Are you an entrepreneur who’s afraid of budgeting? Do you believe that you don’t have the qualified skills necessary to perform the budget process for your small business? If so, you’re not alone, in fact most entrepreneurs feel this way. However, rest assured that YOU can do this! In fact, you must have a budget as it is vital for planning the future of your business. It is the foundation in which to build upon to determine the need for mark ups, expansion, growth, and for providing the required gross profit to sustain operations, etc.
Simplistic Financials has a simple formula that small business owners, network marketers, and entrepreneurs alike can follow to make the budget process less daunting. That is our PPFE (Past, Present, Future, Estimate) Small Business Budget Formula.
Sometimes the past is a very good indication of what may happen in the future. Take a look at your past financial statements. We recommend examining the last two years of income and expenses (however, if you only have the prior year’s statements that is fine too). Look for trends, percentage increases/decreases in certain areas of income and expenses (variable expenses), and new expenses.
Tip: A quick way to locate prior revenue and expense information is by using your prior year’s income statement as well as budget-to-actual comparison reports. If you keep everything on Excel spreadsheets use the last month of your fiscal year’s income statement.
Run a year-to-date income statement to review revenue and expenses from the beginning of your fiscal year to the present. It’s important to have a current understanding of your business to be able to have a forward look into operations for the years ahead.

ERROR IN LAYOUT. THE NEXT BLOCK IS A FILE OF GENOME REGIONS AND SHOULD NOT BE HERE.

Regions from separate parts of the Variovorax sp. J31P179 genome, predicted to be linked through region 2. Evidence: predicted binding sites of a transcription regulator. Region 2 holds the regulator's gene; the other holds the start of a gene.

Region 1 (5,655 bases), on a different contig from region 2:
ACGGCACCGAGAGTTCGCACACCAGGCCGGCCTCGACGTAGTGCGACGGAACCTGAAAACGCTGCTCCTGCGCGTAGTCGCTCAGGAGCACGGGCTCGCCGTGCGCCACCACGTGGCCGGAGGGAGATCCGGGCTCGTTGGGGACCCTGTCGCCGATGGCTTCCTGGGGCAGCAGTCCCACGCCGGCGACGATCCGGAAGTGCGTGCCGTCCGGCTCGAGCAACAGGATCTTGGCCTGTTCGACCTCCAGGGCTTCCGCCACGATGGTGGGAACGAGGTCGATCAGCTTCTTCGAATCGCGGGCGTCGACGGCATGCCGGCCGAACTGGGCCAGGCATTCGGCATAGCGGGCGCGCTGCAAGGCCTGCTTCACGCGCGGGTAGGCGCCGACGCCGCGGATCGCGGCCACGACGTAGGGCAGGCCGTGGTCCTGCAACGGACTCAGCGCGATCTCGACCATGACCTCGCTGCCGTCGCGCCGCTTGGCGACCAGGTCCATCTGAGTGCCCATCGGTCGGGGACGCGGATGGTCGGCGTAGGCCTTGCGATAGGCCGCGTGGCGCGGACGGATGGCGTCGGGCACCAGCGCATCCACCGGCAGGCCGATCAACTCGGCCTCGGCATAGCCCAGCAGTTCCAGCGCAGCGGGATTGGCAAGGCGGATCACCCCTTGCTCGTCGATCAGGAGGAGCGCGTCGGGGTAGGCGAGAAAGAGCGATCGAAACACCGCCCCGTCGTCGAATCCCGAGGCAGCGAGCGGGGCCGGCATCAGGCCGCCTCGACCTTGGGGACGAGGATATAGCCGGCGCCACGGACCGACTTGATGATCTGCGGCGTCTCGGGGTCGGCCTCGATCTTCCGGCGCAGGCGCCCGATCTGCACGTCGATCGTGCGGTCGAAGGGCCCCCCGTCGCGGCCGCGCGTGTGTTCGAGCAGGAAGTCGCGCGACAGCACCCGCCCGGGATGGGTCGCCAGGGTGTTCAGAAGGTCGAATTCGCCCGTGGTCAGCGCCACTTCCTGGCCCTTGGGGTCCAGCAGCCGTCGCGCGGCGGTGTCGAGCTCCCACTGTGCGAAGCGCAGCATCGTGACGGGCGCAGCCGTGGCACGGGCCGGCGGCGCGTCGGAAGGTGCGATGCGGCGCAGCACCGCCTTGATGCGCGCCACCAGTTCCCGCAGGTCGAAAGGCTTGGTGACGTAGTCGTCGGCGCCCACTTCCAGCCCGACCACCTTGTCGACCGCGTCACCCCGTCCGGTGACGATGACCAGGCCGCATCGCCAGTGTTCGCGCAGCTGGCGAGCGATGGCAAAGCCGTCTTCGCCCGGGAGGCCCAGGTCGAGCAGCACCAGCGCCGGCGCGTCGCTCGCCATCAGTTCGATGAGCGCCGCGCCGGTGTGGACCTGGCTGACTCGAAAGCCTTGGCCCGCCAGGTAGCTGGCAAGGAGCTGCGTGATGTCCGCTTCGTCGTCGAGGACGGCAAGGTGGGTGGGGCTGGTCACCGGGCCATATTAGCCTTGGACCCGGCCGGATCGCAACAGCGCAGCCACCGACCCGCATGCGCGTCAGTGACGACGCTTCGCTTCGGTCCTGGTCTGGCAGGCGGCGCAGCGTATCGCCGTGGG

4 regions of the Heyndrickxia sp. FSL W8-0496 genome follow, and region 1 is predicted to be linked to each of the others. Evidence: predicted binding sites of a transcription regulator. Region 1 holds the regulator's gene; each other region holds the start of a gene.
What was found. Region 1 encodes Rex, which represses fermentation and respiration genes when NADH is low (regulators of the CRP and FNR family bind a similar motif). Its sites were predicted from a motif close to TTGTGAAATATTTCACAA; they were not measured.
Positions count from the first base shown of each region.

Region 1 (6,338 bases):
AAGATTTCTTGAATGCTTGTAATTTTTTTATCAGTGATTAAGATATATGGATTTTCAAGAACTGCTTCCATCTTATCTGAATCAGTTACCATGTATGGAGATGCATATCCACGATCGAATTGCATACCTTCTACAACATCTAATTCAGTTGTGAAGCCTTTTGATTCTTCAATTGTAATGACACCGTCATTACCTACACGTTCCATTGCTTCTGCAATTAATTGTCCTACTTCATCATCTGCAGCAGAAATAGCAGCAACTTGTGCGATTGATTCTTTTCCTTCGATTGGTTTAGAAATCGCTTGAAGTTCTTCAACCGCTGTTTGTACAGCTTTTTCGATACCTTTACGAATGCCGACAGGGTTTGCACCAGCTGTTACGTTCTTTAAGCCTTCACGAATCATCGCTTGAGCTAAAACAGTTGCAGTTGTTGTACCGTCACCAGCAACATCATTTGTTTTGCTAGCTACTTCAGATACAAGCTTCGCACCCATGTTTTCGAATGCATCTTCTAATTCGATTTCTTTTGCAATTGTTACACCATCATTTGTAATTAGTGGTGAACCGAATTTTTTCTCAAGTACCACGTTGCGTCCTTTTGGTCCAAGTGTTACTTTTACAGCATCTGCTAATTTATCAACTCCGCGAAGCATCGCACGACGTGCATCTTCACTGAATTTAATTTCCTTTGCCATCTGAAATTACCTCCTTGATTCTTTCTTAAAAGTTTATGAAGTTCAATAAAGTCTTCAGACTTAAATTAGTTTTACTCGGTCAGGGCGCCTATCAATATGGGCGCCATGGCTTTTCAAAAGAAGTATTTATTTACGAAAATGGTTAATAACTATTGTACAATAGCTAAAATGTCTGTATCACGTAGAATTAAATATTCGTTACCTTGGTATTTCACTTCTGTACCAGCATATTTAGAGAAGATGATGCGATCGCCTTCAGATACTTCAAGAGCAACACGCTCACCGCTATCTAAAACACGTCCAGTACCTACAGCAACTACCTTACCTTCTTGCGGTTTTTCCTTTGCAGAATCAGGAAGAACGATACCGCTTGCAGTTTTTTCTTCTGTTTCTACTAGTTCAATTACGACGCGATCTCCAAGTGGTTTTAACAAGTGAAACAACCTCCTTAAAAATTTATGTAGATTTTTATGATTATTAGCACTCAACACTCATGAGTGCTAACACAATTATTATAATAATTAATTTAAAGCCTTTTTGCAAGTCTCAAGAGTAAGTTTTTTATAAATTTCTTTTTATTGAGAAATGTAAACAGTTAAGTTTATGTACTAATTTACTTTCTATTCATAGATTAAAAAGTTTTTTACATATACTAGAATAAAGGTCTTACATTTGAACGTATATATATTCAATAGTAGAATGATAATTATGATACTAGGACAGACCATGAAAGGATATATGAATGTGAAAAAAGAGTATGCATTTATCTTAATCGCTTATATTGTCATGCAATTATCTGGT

Review for changes and evaluate if the percent of change is similar to prior years. Since you’re reviewing year-to-date information, this is a good time to create a forecast for the remaining months of the year. This will be really helpful for ensuring that next year’s budget is as accurate as possible.
Evaluating your past and present financials will provide a great basis for next year’s projections. You are able to determine educated assumptions to provide you with solid and substantiated revenue and expense projections for the next year’s budget. Additionally, you take in account major expenses and income that you believe will occur in the new fiscal year, upcoming changes in insurance fees (and other areas that usually fluctuate from year to year).
Budgeting can be overwhelming for some, but if you keep in mind that it’s not going to be perfect, it will ease the frustration a little. Budgets are estimates based on what you believe your business will do in the future. You determine these estimates by reviewing the past, present and future operations. In addition, take into consideration goals and objectives of your business, resources, market, etc. Then provide justification for your assumptions.
Note: This is a simple basis for introducing entrepreneurs to the budgeting process. Please remember that before embarking upon doing your budgets you must first establish goals and expectations.
We want to hear from you: Do you have a budget set up for 2011? If so, feel free to share what’s helped you in budgeting for your small business? If you do not have a budget created for 2011, please share why?
For more information or assistance on budgeting for your small business, contact us at firstname.lastname@example.org.